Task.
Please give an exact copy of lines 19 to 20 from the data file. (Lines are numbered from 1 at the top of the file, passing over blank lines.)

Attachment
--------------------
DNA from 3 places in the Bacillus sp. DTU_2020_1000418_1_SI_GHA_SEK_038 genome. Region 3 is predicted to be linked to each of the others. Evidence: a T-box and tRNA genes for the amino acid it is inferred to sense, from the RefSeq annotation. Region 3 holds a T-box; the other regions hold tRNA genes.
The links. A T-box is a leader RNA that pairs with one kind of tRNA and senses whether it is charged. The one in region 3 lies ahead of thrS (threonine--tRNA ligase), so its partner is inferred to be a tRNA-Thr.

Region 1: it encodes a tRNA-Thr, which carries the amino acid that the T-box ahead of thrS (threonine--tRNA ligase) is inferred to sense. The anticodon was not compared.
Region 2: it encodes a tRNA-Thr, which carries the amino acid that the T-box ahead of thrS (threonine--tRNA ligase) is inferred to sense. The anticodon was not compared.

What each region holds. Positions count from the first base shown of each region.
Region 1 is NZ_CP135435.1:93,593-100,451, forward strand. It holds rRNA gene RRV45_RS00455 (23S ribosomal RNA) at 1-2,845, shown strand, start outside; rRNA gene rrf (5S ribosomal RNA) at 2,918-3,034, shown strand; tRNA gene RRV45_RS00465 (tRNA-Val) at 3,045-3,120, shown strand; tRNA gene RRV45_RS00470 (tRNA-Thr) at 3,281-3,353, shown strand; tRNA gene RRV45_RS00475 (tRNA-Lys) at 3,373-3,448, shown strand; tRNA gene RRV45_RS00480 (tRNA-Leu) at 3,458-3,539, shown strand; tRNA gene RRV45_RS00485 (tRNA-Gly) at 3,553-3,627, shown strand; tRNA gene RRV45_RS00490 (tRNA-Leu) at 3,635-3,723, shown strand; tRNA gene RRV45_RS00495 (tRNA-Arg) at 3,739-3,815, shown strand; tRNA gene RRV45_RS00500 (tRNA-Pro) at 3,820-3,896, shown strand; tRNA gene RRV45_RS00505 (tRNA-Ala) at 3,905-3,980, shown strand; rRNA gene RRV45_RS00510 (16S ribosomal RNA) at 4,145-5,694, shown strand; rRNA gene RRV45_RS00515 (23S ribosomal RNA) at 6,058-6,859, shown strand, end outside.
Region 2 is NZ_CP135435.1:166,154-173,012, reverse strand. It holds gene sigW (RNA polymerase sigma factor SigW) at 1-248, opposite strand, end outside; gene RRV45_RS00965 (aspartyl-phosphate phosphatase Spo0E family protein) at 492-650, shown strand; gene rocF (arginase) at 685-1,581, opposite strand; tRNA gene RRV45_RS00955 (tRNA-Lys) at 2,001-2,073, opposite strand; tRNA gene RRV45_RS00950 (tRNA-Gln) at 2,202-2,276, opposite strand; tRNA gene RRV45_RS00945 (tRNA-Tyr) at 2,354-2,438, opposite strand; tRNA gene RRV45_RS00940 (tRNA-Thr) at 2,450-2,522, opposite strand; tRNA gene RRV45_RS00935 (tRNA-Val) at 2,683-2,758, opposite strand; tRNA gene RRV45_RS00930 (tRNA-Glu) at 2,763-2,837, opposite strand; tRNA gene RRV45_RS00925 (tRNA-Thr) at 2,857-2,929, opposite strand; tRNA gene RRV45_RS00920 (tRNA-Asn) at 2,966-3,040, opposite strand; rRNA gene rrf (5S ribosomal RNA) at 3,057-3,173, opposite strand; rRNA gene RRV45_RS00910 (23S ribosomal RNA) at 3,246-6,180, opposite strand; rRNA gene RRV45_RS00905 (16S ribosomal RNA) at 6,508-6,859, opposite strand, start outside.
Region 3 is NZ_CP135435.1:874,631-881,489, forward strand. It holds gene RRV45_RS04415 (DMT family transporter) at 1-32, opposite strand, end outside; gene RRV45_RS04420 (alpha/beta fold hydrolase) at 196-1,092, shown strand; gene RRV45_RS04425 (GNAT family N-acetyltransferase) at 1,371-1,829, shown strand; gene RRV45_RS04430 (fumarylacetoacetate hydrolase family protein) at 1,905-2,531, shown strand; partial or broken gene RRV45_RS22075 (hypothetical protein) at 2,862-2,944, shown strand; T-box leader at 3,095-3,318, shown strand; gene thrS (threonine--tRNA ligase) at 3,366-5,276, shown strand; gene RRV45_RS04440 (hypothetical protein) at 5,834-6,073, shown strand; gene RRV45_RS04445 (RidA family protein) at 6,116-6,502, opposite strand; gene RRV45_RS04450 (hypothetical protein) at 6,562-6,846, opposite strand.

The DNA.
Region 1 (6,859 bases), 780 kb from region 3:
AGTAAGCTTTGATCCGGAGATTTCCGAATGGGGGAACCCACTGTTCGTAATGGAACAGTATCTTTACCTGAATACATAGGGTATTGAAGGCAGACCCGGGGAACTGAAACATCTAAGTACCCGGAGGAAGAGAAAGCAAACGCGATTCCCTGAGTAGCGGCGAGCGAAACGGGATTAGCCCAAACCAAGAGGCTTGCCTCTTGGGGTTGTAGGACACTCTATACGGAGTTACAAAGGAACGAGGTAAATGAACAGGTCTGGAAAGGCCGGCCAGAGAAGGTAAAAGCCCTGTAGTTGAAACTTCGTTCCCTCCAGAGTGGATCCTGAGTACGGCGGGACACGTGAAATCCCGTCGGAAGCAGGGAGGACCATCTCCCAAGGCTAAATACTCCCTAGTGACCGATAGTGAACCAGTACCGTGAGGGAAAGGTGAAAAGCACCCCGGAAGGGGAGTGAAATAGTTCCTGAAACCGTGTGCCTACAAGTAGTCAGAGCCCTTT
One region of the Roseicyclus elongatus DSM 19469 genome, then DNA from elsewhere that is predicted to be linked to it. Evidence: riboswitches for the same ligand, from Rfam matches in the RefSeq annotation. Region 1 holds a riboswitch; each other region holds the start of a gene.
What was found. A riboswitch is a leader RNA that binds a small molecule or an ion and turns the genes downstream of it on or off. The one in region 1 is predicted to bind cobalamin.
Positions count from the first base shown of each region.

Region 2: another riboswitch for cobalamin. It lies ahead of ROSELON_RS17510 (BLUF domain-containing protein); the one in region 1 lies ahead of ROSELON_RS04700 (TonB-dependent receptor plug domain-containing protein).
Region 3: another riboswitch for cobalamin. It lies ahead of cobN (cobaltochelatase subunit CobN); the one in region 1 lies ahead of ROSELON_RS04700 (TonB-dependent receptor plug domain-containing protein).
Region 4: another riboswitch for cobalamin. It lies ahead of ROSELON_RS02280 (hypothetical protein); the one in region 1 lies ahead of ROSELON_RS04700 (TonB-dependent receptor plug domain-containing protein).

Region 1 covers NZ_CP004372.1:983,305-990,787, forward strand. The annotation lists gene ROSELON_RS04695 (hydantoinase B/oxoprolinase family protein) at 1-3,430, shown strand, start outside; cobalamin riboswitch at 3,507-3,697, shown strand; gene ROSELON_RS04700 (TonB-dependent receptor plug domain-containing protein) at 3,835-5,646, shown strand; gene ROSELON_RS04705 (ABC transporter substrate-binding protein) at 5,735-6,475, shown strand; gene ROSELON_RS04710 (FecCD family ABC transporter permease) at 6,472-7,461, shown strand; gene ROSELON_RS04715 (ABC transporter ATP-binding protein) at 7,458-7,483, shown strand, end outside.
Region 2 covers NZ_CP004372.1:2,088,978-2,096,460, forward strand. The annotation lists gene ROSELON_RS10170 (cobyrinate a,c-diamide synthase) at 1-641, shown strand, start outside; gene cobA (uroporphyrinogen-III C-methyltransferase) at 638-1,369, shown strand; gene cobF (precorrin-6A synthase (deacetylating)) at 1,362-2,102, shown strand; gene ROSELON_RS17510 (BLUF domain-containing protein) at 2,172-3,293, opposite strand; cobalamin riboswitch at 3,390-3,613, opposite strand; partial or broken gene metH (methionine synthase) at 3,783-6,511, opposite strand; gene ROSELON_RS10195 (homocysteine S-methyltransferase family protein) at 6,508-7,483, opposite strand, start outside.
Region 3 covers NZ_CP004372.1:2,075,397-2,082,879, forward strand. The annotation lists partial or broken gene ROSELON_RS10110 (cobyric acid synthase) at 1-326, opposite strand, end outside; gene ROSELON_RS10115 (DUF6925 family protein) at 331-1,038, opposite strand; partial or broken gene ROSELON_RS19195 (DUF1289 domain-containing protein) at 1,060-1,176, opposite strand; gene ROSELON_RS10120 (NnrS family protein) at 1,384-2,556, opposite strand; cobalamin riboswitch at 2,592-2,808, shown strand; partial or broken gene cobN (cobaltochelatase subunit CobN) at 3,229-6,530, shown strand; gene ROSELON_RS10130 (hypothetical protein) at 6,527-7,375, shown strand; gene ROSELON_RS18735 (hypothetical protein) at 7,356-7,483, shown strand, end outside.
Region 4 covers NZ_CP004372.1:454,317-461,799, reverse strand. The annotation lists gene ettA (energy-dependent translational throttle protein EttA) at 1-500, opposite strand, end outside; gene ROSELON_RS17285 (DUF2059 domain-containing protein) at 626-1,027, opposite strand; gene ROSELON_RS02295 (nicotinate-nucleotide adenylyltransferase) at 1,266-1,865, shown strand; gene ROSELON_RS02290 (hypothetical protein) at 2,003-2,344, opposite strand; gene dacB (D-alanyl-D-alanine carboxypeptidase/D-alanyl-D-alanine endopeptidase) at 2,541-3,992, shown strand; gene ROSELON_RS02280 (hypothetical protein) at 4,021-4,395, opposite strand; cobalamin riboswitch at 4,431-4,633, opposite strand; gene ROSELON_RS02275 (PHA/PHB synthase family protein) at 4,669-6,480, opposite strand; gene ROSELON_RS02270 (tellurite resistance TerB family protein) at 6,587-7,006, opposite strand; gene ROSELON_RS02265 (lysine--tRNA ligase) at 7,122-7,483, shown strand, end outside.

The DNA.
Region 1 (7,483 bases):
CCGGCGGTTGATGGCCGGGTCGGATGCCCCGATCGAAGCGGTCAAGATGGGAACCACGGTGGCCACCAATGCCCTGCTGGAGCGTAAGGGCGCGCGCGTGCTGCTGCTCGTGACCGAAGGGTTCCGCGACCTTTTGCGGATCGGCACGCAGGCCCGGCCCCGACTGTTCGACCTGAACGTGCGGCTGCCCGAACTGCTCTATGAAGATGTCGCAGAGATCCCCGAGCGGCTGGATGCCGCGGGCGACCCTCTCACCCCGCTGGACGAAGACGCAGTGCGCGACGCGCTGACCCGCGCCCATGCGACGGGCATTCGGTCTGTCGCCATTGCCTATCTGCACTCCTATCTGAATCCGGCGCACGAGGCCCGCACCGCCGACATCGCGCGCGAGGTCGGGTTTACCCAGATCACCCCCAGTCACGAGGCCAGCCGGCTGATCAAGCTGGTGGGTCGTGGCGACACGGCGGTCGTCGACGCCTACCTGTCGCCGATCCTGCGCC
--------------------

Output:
Region 2 covers NZ_CP004372.1:2,088,978-2,096,460, forward strand. The annotation lists gene ROSELON_RS10170 (cobyrinate a,c-diamide synthase) at 1-641, shown strand, start outside; gene cobA (uroporphyrinogen-III C-methyltransferase) at 638-1,369, shown strand; gene cobF (precorrin-6A synthase (deacetylating)) at 1,362-2,102, shown strand; gene ROSELON_RS17510 (BLUF domain-containing protein) at 2,172-3,293, opposite strand; cobalamin riboswitch at 3,390-3,613, opposite strand; partial or broken gene metH (methionine synthase) at 3,783-6,511, opposite strand; gene ROSELON_RS10195 (homocysteine S-methyltransferase family protein) at 6,508-7,483, opposite strand, start outside.
Region 3 covers NZ_CP004372.1:2,075,397-2,082,879, forward strand. The annotation lists partial or broken gene ROSELON_RS10110 (cobyric acid synthase) at 1-326, opposite strand, end outside; gene ROSELON_RS10115 (DUF6925 family protein) at 331-1,038, opposite strand; partial or broken gene ROSELON_RS19195 (DUF1289 domain-containing protein) at 1,060-1,176, opposite strand; gene ROSELON_RS10120 (NnrS family protein) at 1,384-2,556, opposite strand; cobalamin riboswitch at 2,592-2,808, shown strand; partial or broken gene cobN (cobaltochelatase subunit CobN) at 3,229-6,530, shown strand; gene ROSELON_RS10130 (hypothetical protein) at 6,527-7,375, shown strand; gene ROSELON_RS18735 (hypothetical protein) at 7,356-7,483, shown strand, end outside.